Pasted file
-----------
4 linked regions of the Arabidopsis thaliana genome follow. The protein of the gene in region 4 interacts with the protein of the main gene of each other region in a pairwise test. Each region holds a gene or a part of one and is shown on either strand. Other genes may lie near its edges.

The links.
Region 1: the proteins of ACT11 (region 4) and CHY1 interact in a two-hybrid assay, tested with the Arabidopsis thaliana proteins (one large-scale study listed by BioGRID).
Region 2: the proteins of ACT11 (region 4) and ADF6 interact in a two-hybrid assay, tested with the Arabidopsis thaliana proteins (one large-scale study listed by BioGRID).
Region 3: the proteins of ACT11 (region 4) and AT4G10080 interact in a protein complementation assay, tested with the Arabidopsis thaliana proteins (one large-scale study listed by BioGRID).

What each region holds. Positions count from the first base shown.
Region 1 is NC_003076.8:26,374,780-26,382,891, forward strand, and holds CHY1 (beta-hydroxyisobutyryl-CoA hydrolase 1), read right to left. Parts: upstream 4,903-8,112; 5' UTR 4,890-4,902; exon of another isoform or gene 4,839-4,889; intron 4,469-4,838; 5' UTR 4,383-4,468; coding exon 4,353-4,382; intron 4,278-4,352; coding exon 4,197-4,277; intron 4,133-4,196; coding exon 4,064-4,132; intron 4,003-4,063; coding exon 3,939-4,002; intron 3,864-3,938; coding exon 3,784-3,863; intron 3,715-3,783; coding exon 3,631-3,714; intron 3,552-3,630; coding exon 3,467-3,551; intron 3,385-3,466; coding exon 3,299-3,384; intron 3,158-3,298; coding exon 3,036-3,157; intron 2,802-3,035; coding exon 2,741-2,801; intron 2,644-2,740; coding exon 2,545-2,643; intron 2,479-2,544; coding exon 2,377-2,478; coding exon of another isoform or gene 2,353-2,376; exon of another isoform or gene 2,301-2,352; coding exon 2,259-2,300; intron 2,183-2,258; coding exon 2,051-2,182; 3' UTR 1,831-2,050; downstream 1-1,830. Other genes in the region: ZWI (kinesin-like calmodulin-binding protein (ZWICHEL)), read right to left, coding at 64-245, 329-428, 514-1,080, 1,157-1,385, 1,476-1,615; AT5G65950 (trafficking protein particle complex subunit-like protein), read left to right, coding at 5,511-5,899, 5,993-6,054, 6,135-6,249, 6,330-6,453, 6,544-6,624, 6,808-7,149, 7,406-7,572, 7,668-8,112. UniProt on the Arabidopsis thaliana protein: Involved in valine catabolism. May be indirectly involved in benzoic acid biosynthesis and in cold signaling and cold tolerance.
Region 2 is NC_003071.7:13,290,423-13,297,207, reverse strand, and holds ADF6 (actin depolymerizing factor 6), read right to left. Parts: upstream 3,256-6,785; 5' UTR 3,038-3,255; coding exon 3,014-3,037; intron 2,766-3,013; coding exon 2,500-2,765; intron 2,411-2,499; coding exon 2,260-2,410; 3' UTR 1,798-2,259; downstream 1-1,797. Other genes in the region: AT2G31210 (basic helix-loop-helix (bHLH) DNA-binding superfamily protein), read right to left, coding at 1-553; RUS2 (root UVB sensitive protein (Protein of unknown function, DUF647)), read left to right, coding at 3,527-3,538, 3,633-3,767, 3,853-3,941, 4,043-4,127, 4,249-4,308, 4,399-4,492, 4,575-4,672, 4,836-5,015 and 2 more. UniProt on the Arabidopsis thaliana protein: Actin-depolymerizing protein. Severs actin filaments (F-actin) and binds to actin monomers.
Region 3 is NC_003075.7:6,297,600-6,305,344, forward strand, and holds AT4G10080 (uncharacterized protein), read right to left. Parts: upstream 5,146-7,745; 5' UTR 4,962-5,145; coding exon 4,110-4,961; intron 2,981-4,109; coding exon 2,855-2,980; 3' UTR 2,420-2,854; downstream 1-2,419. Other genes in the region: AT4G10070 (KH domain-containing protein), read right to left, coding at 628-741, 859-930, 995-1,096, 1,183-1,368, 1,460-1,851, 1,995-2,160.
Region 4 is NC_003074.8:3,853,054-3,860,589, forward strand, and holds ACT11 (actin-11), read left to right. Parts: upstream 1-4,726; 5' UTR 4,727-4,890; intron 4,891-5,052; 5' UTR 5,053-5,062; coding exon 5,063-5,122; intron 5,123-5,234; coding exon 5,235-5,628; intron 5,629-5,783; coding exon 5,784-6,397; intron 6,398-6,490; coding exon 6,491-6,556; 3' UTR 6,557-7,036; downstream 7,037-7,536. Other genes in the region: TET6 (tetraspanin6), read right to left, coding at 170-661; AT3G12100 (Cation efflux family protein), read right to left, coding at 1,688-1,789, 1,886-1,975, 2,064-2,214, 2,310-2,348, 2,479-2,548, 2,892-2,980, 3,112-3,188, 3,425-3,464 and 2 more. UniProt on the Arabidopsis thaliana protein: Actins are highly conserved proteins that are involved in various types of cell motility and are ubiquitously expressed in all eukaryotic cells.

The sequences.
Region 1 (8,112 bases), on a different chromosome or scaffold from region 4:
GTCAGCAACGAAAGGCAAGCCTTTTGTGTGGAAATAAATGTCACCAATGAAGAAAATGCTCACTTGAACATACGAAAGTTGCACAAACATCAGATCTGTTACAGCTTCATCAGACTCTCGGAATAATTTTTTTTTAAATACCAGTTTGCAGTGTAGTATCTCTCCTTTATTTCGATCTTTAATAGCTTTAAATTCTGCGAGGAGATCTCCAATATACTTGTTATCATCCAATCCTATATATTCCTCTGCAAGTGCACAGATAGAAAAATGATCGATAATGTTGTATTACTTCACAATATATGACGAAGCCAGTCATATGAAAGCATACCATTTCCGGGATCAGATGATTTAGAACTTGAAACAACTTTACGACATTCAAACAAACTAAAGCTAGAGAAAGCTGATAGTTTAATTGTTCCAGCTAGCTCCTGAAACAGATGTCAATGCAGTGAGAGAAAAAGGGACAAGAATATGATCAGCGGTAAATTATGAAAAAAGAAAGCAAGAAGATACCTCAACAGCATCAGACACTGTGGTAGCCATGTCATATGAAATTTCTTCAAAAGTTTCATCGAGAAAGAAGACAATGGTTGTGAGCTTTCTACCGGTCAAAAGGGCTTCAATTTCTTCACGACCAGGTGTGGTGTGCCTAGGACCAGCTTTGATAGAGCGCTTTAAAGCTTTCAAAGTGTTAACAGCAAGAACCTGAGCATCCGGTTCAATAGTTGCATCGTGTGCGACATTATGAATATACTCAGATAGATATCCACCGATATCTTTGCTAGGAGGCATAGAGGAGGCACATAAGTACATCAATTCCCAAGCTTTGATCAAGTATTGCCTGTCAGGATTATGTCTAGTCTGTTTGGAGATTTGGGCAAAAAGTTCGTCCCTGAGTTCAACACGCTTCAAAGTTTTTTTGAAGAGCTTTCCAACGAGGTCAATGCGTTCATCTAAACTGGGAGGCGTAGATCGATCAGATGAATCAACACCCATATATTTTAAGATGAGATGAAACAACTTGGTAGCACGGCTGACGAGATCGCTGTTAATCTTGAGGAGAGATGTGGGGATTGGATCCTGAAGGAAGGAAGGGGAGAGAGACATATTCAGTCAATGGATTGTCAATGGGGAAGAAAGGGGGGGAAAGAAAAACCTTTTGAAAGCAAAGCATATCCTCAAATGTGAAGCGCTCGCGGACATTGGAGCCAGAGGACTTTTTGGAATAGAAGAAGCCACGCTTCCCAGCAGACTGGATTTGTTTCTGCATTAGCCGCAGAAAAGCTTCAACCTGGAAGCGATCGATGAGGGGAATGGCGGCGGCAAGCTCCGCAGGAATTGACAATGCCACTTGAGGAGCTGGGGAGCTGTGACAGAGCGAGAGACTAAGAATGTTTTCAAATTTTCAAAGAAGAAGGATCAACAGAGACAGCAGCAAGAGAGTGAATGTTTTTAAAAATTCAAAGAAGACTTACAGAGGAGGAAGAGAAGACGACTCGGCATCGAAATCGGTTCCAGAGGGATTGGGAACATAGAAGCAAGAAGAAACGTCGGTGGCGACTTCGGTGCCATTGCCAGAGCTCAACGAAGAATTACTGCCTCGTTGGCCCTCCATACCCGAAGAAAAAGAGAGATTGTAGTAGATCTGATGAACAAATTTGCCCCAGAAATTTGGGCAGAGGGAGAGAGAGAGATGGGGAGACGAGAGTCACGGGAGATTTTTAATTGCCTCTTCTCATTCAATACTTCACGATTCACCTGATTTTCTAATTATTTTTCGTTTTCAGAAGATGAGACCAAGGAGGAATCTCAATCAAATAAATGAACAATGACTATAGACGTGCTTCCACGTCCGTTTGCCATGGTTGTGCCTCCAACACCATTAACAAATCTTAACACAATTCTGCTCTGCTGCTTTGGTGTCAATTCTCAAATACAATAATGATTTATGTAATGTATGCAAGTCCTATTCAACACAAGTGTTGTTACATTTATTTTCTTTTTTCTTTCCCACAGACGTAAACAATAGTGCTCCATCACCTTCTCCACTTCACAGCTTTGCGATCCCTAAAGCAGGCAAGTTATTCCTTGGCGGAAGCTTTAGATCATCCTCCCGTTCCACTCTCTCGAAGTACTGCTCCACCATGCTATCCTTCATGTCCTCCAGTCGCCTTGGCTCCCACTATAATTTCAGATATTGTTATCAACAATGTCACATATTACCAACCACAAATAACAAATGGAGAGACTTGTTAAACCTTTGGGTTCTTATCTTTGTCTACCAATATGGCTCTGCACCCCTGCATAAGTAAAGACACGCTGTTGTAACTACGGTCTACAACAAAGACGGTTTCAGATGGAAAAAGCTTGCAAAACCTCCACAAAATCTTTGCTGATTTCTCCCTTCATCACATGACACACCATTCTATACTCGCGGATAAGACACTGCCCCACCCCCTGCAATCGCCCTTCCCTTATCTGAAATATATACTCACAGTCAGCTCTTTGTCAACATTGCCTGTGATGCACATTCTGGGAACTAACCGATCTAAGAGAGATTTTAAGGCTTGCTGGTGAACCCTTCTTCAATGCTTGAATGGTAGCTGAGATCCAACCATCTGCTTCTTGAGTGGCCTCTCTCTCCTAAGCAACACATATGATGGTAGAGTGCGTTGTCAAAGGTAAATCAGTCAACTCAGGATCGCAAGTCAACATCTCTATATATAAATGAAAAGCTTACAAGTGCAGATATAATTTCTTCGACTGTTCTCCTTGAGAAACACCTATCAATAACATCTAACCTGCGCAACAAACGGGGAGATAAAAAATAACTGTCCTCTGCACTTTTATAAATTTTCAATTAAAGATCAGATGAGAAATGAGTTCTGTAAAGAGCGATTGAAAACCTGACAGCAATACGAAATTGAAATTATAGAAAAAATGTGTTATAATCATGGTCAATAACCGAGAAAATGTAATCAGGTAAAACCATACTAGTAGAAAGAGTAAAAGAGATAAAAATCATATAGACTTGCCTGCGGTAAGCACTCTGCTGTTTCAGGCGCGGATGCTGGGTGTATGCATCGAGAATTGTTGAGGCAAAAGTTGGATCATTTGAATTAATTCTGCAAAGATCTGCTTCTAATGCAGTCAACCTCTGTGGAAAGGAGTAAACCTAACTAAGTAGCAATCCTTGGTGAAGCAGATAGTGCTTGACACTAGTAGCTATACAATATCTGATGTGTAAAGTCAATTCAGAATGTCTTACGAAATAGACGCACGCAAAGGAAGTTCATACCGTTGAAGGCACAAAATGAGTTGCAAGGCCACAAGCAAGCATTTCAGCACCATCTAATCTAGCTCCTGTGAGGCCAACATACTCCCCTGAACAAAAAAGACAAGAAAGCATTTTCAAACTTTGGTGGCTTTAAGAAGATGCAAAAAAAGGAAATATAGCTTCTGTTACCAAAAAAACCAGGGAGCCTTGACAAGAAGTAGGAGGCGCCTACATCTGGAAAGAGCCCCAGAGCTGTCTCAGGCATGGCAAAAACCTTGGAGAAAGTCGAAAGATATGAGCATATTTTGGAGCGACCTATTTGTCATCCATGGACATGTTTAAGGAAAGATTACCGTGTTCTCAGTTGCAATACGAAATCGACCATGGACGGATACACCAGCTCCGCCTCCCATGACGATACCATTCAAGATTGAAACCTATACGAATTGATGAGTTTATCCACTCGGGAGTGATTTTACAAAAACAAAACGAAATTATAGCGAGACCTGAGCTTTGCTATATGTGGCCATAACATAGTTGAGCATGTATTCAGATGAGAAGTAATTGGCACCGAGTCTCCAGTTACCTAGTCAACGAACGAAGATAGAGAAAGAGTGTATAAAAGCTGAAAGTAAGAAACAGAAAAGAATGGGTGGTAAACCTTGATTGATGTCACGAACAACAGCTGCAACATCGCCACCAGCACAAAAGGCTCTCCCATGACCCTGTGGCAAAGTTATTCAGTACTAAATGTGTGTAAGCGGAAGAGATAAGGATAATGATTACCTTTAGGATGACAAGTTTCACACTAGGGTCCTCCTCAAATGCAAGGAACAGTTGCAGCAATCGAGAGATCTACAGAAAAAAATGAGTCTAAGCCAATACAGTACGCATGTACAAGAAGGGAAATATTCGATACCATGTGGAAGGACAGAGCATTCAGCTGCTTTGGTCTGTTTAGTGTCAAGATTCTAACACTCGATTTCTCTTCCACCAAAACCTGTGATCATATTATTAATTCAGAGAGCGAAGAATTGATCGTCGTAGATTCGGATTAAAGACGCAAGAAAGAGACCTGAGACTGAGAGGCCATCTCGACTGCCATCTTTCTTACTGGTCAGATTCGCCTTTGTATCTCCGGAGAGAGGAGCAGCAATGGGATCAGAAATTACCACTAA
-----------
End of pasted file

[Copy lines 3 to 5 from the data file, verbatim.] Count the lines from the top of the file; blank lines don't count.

Region 1: the proteins of ACT11 (region 4) and CHY1 interact in a two-hybrid assay, tested with the Arabidopsis thaliana proteins (one large-scale study listed by BioGRID).
Region 2: the proteins of ACT11 (region 4) and ADF6 interact in a two-hybrid assay, tested with the Arabidopsis thaliana proteins (one large-scale study listed by BioGRID).
Region 3: the proteins of ACT11 (region 4) and AT4G10080 interact in a protein complementation assay, tested with the Arabidopsis thaliana proteins (one large-scale study listed by BioGRID).